Write your own Thomas Friedman column!
1. Choose your title to intrigue the reader through its internal conflict:
a. War and Peas
b. Osama, Boulevardier
c. Big Problems, Little Women
2. Include a dateline from a remote location, preferably dangerous, unmistakably Muslim:
a. Mecca, Saudi Arabia
b. Islamabad, Pakistan
c. Mohammedville, Trinidad
3. Begin your first paragraph with a grandiose sentence and end with a terse, startlingly unexpected contradiction:
a. The future of civilization depends upon open communication between Yasir Arafat and Ariel Sharon. If the two don’t speak to each other, the world edges closer to the precipice of total war. If, on the other hand, they manage to engage in open conversation and resolve their differences, Israelis could soon be celebrating Seders in Saudi Arabia. But for now, the two men can’t speak. Why? You can’t make a collect call from Bethlehem.
4. Use the next few paragraphs to further define the contradiction stated above, peppered with little questions making it look like you’re having a conversation with the reader. Feel free to use the first person:
a. My first thought was to ask: Why no collect calls from Bethlehem? It’s easy to call collect from Bosnia, Kosovo, even Uzbekistan. Am I sure? Of course I’m sure. I was in each of those places just a few weeks ago, making collect calls all over the world. No problem. So why can’t Arafat call collect from Bethlehem?
5. Remember: Thomas Friedman is the Carrie Bradshaw of current events. Think Sex and the City , write “Sects and Tikriti”:
a. How can Islam get to its future, if its past is its present?
b. Later that day I got to thinking about global civilizational warfare. There are wars that open you up to something new and exotic, those that are old and familiar, those that bring up lots of questions, those that bring you somewhere unexpected, those that take you far from where you started, and those that bring you back. But the most exciting, challenging and significant clash of all is the one you have with your own civilization. And if you can find a civilization to love the you that you love, well, that’s just fabulous.
c. Maybe Arabs and Israelis aren’t from different planets, as pop culture would have us believe. Maybe we live a lot closer to each other. Perhaps, dare I even say it, in the same ZIP code.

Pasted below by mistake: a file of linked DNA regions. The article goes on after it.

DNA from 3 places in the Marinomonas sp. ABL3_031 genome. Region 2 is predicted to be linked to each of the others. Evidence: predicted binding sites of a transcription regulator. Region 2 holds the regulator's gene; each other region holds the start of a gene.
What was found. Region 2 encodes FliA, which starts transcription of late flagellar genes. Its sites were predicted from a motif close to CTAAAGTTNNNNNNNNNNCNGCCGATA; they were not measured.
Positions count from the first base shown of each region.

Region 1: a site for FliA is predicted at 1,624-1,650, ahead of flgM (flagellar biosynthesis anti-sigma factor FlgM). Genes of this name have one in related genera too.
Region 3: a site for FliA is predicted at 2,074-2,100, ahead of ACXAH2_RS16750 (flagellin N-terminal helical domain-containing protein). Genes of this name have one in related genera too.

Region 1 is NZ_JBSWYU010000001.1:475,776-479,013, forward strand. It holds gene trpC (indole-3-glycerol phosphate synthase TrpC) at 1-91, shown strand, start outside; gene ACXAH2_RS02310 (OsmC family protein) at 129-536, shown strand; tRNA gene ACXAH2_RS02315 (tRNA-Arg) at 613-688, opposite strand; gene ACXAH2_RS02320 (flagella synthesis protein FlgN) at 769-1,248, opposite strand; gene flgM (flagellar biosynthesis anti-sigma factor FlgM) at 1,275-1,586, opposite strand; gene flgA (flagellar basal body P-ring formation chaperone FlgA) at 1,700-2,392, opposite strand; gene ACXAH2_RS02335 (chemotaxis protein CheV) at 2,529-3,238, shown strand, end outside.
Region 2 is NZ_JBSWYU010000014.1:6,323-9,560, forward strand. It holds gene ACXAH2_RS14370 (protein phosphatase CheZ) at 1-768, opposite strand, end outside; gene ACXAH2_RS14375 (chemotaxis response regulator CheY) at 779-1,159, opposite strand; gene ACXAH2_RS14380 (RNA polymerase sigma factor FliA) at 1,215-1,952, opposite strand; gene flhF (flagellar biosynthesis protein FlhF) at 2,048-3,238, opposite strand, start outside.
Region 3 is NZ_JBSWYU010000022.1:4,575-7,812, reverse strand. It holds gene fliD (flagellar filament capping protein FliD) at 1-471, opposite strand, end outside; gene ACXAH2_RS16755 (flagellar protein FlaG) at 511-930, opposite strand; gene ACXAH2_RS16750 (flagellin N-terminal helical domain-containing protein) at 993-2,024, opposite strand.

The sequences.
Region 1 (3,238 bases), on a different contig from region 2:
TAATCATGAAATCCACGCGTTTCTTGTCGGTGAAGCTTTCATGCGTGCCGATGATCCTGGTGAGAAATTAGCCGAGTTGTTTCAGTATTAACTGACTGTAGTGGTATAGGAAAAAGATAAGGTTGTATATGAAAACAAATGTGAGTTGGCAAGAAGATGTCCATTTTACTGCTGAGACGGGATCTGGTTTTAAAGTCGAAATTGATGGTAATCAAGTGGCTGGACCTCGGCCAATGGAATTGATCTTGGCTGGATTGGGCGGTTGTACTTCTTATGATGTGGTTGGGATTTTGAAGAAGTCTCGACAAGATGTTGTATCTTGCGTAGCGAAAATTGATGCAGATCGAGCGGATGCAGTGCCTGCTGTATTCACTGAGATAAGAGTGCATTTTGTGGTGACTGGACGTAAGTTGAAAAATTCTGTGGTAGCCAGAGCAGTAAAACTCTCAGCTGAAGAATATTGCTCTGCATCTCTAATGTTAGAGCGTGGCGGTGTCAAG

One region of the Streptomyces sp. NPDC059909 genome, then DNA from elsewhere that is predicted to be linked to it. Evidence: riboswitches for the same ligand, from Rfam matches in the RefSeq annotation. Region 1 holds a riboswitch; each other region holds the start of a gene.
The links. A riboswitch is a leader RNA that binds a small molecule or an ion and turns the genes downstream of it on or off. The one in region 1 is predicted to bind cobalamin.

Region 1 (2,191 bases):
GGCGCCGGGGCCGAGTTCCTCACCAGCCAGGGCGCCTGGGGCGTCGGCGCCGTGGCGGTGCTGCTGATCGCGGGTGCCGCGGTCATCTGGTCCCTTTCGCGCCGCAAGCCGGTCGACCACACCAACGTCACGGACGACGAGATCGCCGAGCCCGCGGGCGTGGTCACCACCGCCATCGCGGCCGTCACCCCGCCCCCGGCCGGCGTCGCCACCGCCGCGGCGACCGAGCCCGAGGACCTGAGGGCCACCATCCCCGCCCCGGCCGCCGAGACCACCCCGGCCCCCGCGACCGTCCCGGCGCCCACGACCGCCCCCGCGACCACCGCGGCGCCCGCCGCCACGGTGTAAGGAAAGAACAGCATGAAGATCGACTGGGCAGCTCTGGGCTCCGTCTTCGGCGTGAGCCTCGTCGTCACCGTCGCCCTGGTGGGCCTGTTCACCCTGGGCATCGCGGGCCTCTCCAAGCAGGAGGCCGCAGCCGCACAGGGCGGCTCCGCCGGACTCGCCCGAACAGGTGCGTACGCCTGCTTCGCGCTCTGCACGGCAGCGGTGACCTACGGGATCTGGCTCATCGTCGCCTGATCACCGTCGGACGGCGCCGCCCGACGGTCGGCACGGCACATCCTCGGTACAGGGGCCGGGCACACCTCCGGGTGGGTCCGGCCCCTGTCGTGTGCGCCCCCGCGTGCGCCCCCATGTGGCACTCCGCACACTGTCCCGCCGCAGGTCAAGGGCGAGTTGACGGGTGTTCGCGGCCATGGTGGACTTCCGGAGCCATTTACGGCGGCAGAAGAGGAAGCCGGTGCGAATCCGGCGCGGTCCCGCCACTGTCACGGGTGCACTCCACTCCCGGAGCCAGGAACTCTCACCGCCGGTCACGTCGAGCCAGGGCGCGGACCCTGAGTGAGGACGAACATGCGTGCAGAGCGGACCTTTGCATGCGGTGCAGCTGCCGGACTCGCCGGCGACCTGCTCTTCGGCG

6. Name-drop heavily, particularly describing intimate situations involving hard-to-reach people:
a. The Jacuzzi was nearly full when Ayman al-Zawahiri, former surgeon and now Al Qaeda’s head of operations, slid in.
b. It was Thomas Pynchon on the phone. “Tommy,” he said, probably aware we share that name ….
c. Despite the bumpy flight, I felt comfortable in the hands of a pilot as experienced as Amelia Earhart.
7. Include unknowns from hostile places who have come to espouse rational Western thought and culture:
a. I visited Mohammed bin Faisal Al-Hijazi, former top aide to Ayatollah Khomeini, now a reformer and graduate of the Wharton Business School.
b. Last year Nura bin Saleh Al-Fulani worked in Gaza sewing C4 plastic explosives into suicide bombers’ vests. I caught up with Nura last week in Paw Paw, Mich., where she sews activity patches on the uniforms of Cub Scout Pack 34.
8. Make use of homey anecdotes about your daughters, Natalie and Orly, enrolled in Eastern Middle School, Silver Spring, Md.:
a. My daughter Natalie, a student at Eastern Middle School, a public school in Silver Spring, Md., asked me at breakfast: “Daddy, if my school has students who are Muslims and Jews and Christians and Buddhists all working together, why can’t the rest of the world be that way?” There was something in the innocence of her question that made me stop and think: Maybe she has a point.
9. Quote a little-known Middle East authority at least once in every column:
a. Stephen P. Cohen
b. Stephen P. Cohen
c. Stephen P. Cohen
10. Conclude your column with a suggestion referring back to the opening contradiction, but with an ironic twist. Make sure the suggestion you proffer sounds plausible, but in fact has no chance of happening:
a. Driving into Bethlehem in the back of a pickup, I wonder: What if Yasir Arafat and Ariel Sharon sit down and play a game of poker? And what if the stakes are these: If Sharon wins, the Intifada is over. If Arafat wins, Palestine gains statehood. One game of no-limit Texas hold ’em, and the Middle East crisis is resolved. Just like that. Yasir and Ariel, deal ’em out.
Confessions of a Secret Smoker
Now that smoking is nearly outlawed, Secret Smokers such as myself must tell our stories. My smoking career extends for 33 years, yet I never bought a cigarette. Let me explain.